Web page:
Discovery of ascorbic and phytic acid benefits to reduce sun damage in early stages

By Andrew McDougall

- Last updated on GMT

Stabilization effect of l-ascorbic acid + phytic acid and the aggravation effect of vehicle before and after 5 months treatment
Stabilization effect of l-ascorbic acid + phytic acid and the aggravation effect of vehicle before and after 5 months treatment

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Scientists in France have discovered that treatment with l-ascorbic acid and phytic acid could reduce the signs of sun damage, although further testing will be needed before cosmetic application can occur.

Published in the Journal of Cosmetics Dermatology, the researchers found that use of the two acids, found in bran and seeds, was significantly more efficacious than a vehicle in many respects in treating solar lentigines (SL), benign signs of sun damage.

Understanding sun damage

The cause of SL is poorly understood, according to the scientists, but evidence suggests the involvement of increased melanin synthesis, distribution, and turnover.

Topical treatments for SL generally interrupt the biosynthesis of melanin through one or more of these mechanisms.

And the study states that l-ascorbic acid (10 per cent) and phytic acid (2 per cent) have been shown to act synergistically at four different levels to block the cascade of reactions leading to the formation of melanin.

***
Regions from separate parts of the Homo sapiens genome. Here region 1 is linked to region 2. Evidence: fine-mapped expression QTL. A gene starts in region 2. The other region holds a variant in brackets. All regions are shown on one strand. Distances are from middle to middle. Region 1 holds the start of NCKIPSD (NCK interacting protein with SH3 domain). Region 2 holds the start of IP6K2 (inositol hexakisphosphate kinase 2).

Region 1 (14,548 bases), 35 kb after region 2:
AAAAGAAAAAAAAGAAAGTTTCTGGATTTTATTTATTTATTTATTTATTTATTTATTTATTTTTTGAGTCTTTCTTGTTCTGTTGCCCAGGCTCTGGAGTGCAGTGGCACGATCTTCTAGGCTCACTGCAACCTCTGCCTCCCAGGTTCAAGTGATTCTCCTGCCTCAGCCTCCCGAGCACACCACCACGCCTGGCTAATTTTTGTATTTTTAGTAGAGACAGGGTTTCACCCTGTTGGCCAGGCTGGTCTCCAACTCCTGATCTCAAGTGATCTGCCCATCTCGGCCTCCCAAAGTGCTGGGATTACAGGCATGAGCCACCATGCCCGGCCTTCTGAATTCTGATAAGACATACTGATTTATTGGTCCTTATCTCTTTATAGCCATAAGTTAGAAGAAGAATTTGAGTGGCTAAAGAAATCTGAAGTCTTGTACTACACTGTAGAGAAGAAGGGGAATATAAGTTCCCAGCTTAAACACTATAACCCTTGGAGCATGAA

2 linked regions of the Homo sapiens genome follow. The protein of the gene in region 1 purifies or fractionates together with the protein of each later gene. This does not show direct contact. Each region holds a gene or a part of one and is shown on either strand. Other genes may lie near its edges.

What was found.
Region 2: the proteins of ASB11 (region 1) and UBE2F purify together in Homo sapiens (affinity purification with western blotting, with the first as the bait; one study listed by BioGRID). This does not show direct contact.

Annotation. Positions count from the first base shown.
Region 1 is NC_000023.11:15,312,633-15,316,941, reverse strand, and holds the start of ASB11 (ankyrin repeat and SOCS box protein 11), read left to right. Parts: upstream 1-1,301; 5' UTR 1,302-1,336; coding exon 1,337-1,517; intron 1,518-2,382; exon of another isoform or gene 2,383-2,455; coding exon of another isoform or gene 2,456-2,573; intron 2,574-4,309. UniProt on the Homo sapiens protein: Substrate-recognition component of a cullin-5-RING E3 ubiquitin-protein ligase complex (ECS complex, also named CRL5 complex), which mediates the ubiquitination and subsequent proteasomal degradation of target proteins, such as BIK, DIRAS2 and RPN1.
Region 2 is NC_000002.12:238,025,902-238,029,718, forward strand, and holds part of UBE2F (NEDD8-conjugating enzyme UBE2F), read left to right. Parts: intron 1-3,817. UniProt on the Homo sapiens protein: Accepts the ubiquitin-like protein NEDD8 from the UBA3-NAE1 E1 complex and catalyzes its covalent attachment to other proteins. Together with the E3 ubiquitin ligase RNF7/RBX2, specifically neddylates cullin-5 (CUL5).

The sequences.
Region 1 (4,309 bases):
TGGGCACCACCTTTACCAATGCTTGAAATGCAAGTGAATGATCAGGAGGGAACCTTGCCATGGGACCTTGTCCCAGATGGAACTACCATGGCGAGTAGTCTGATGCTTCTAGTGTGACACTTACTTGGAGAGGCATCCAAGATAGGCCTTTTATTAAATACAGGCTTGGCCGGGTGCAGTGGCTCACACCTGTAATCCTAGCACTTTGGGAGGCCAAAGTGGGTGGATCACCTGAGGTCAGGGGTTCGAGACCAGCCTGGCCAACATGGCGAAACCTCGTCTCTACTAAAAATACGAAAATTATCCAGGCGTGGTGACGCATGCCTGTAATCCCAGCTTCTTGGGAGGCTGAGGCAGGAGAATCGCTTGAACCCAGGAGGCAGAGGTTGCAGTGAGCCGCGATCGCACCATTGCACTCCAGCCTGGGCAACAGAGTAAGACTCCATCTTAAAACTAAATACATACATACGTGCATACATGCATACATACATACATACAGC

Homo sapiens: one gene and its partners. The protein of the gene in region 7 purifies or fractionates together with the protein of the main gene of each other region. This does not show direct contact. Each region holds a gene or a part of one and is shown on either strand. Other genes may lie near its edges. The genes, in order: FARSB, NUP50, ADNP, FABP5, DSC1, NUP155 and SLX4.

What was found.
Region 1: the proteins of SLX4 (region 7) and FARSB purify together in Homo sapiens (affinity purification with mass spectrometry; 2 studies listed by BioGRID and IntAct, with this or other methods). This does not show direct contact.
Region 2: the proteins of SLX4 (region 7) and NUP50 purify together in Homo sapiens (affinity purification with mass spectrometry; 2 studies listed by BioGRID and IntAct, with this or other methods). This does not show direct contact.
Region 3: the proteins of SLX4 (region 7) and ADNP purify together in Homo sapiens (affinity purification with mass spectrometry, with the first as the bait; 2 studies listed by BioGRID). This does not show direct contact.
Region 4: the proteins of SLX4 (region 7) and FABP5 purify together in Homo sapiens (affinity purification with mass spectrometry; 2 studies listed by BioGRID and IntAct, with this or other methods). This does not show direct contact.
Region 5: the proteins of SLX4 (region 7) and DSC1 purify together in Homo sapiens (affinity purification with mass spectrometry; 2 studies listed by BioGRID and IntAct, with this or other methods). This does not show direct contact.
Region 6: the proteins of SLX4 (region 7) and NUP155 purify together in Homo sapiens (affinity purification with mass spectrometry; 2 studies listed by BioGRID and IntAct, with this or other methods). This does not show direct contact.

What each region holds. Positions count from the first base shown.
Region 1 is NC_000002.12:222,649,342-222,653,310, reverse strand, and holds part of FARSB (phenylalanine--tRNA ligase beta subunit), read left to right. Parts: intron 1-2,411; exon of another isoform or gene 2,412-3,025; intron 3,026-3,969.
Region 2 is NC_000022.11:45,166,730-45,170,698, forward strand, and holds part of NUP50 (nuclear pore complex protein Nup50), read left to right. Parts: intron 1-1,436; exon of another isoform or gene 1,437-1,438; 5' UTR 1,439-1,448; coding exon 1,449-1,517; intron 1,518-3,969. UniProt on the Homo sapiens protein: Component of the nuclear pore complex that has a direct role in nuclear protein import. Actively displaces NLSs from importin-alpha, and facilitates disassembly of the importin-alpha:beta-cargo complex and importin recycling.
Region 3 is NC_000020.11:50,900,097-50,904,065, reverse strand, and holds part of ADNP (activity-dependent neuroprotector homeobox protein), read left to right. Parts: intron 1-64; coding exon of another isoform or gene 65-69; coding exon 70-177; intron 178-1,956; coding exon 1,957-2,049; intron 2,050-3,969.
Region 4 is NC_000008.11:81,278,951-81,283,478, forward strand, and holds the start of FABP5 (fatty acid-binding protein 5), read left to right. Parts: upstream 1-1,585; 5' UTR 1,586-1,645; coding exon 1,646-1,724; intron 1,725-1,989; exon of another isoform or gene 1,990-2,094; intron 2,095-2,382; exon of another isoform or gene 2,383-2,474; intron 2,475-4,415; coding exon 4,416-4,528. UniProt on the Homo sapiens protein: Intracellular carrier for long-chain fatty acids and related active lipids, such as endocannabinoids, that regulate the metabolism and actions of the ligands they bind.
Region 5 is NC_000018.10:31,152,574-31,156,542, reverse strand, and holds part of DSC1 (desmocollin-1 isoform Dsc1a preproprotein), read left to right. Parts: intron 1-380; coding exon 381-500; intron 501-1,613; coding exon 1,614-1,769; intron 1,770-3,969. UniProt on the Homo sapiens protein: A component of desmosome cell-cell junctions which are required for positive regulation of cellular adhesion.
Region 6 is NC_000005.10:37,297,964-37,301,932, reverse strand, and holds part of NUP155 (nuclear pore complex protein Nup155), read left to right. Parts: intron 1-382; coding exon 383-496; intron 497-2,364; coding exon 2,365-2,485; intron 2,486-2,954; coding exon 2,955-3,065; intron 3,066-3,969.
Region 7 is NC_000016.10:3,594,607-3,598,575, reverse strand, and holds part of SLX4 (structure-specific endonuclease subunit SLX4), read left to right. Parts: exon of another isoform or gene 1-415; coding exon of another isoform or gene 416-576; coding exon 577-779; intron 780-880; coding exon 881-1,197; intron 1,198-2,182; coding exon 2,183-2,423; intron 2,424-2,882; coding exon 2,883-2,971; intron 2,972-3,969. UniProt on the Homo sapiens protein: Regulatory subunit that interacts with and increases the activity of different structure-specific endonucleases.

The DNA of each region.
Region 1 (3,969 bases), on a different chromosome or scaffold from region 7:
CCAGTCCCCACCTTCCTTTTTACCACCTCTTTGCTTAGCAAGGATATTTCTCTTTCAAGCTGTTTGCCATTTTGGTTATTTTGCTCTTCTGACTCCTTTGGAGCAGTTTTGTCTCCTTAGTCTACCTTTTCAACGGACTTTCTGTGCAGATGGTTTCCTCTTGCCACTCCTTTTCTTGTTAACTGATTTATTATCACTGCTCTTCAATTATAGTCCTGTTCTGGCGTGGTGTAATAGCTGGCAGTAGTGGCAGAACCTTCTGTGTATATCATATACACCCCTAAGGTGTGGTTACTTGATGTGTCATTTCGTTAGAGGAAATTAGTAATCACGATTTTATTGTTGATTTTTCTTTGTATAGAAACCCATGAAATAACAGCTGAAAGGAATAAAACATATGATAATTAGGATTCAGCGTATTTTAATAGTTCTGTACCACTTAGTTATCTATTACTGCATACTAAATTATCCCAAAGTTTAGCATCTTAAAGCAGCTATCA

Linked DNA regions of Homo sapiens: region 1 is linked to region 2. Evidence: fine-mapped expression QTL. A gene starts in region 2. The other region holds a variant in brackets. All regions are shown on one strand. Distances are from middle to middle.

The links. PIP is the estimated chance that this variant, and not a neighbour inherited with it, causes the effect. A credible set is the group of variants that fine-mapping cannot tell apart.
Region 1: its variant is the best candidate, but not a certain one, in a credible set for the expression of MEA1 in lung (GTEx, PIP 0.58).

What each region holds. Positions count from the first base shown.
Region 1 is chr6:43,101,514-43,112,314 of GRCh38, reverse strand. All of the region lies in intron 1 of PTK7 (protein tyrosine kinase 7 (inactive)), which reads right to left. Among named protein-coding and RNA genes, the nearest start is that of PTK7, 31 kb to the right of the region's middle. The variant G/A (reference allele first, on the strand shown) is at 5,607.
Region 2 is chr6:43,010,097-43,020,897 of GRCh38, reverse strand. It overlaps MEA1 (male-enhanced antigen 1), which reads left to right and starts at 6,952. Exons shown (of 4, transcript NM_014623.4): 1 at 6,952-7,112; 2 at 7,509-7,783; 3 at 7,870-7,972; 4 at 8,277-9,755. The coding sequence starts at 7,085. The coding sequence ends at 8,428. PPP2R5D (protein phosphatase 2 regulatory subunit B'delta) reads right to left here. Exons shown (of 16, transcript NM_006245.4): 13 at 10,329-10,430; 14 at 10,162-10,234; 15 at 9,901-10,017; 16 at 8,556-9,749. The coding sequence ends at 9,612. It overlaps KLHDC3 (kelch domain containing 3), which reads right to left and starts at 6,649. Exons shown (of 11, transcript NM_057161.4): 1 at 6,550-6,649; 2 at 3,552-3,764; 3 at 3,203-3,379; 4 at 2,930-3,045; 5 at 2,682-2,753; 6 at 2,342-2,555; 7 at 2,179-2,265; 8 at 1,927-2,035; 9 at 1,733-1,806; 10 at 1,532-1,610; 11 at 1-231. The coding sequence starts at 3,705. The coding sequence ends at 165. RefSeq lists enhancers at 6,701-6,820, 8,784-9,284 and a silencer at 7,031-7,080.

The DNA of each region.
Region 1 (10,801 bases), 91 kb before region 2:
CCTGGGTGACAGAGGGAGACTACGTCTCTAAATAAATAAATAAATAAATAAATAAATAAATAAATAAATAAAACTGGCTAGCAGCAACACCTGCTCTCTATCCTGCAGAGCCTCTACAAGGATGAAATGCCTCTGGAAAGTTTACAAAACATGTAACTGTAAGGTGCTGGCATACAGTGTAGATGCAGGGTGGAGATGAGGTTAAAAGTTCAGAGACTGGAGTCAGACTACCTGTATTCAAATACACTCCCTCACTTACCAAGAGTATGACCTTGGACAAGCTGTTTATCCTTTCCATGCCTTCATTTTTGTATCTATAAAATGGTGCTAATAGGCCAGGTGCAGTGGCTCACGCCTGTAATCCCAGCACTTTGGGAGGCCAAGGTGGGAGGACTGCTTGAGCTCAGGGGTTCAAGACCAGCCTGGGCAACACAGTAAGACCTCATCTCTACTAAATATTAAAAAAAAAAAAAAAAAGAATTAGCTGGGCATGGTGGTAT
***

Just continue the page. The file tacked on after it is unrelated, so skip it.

Test methods

The scientists conducted a double blind, vehicle-controlled trial in 30 healthy subjects with at least two benign signs of sun damage.

Subjects were randomly assigned to apply a treatment of L-ascorbic acid 10 per cent and phytic acid 2 per cent to one side of the body, as well as another vehicle to the other side twice daily for three months with follow-up of two months.

They found that the pigmentation index for product-treated SL was reduced (maximum reduction 1.3 at three months), whilst the vehicle-treated lesions remained stable.

Further testing will be needed

Fifteen subjects were reported to have experienced 23 adverse events; six (mostly halo depigmentation) were judged possibly related to the study drug.

There were six instances of mild-to-moderate intolerance in the study drug group and five in the vehicle-treated group.

This all lead the researchers to state that future, larger studies are needed to confirm these results and to compare the product with gold-standard treatments.

Khemis, A., Cabou, J., Dubois, J. and Ortonne, J.-P. (2011), A randomized controlled study to evaluate the depigmenting activity of l-ascorbic acid plus phytic acid – serum vs. placebo on solar lentigines. Journal of Cosmetic Dermatology, 10: 266–272. doi: 10.1111/j.1473-2165.2011.00588.

Related topics Formulation & Science Skin Care

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